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nj law regarding rights of '1099' employees

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  • nj law regarding rights of '1099' employees

    First of all I'm not the 1099 worker, but I'm curious as to how employers get away with skirting [New Jersey] labor law by having a worker [an uneducated laborer in this case] sign the 1099 form as a condition for having a lousy job. It seems like a farce to call a construction laborer 'a subcontactor' to avoid responsibility when that person is injured on the job -no workman's comp., can't receive unemployment comp. ,or eventually realizes he hasn't been paying into Social Security when he tries to retire. To add insult to injury, this guy is probably paid what his net pay would have been rather than a gross pay amount. Maybe the law allows this sort of thing for a short-term worker, but in this case the guy worked this way for 10 years or more. Thanks for any info.

  • #2
    I can't tell you whether or not any laws were violated by treating this individual as a 1099 subcontractor but if he believes that a violation of the law occurred, then the worker in question should contact NY's Department of Labor and file a complaint.

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    • #3
      this sounds so 19th Century

      Thanks for the reply. This person , I forgot to add, is still working albeit with 2 bad knees from dropping a jackhammer on them and not receiving proper medical attention - no coverage- no worker's comp. He also isn't one to make waves and probably never will. I was just interested to see if this is not only common but legal from a boss with little compassion.

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      • #4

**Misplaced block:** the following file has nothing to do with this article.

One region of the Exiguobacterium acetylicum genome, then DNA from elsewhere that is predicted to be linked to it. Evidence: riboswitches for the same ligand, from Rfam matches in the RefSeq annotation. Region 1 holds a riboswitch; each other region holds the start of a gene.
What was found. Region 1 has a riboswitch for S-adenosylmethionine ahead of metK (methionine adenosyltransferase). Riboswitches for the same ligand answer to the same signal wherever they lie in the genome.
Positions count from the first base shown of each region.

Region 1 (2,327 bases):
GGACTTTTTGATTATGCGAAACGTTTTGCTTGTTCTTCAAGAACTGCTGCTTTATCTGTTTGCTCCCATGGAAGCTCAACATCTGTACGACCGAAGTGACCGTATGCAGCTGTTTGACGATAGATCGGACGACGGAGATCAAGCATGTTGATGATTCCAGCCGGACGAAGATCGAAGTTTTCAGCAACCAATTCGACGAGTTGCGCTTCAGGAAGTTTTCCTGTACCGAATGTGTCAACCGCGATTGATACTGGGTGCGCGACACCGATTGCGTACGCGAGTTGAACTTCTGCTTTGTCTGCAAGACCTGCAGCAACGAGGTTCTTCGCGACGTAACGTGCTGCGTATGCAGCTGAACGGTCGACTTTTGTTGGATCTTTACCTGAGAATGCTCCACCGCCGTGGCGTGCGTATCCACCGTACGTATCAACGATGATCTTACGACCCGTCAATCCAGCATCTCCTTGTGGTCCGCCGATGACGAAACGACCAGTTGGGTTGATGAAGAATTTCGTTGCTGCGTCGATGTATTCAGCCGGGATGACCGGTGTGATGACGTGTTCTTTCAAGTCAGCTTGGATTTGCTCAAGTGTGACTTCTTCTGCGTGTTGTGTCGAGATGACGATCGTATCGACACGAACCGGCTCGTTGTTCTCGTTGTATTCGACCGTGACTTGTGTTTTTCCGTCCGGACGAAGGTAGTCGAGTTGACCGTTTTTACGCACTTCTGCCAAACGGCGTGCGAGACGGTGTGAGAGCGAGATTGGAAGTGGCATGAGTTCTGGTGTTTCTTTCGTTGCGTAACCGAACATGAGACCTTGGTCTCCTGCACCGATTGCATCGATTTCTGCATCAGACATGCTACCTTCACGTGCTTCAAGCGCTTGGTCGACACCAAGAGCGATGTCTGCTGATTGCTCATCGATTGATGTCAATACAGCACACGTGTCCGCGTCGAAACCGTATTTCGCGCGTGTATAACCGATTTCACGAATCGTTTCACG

too fact sensitive

        can it be done? yes, legally

        is it being done legally? dunno, too fact sensitive.

        What it is it that there are "tests" used by Nj and the feds (they differ slightly) to determine whether a person working for another is on a contract basis or really an employee being disguised as an independent contractor. You may recall the myriad of Microsoft cases where workers for Bill Gates' company alleged that they weren't independent contractors, btu rather employees. I don't know the tests that well, but it involves authority to hire/fire own staff, ability to be "disciplined" by contractor or supervised, uniforms ad badges, and a whole lot of independent judgment. Employees receive orders. Independent contracts don't, but rather are told to complete a project, where they exercise independent judgment over how to best get that project done. As you may already guess, the rub is whther they are exercising independent judgment subject to certain milestone and progress requirements, or whether they're really following orders.

        this person may want to contact the state DOL to open an investigation. However, you mention he's not the type to "make waves", which I take to mean perhaps illegal. If this is so, he might still be able to open an investigation, but I'm not sure if the state still has a policy of not checking immigration status as a prerequisite to its investigation. If the job is union in any way, at the GC level or similar, then they might be able to help the guy out.

        well, good luck to him.

        curt j.

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        • #5
          nj law regarding 1099 employees

          No, this worker is not an illegal alien, just an uneducated laborer who signed his rights away to get a job. He's certainly not a subcontractor by any stretch. His boss is someone who obviously takes advantage of this 1099 loophole to pocket extra money and circumvent long standing labor laws. I also forgot to add that he's in a deep hole with the IRS and only got paid the equivalent of net pay--not some tempting gross figure. In short this guy was screwed 9 ways to sunday. Thanks for your interest.

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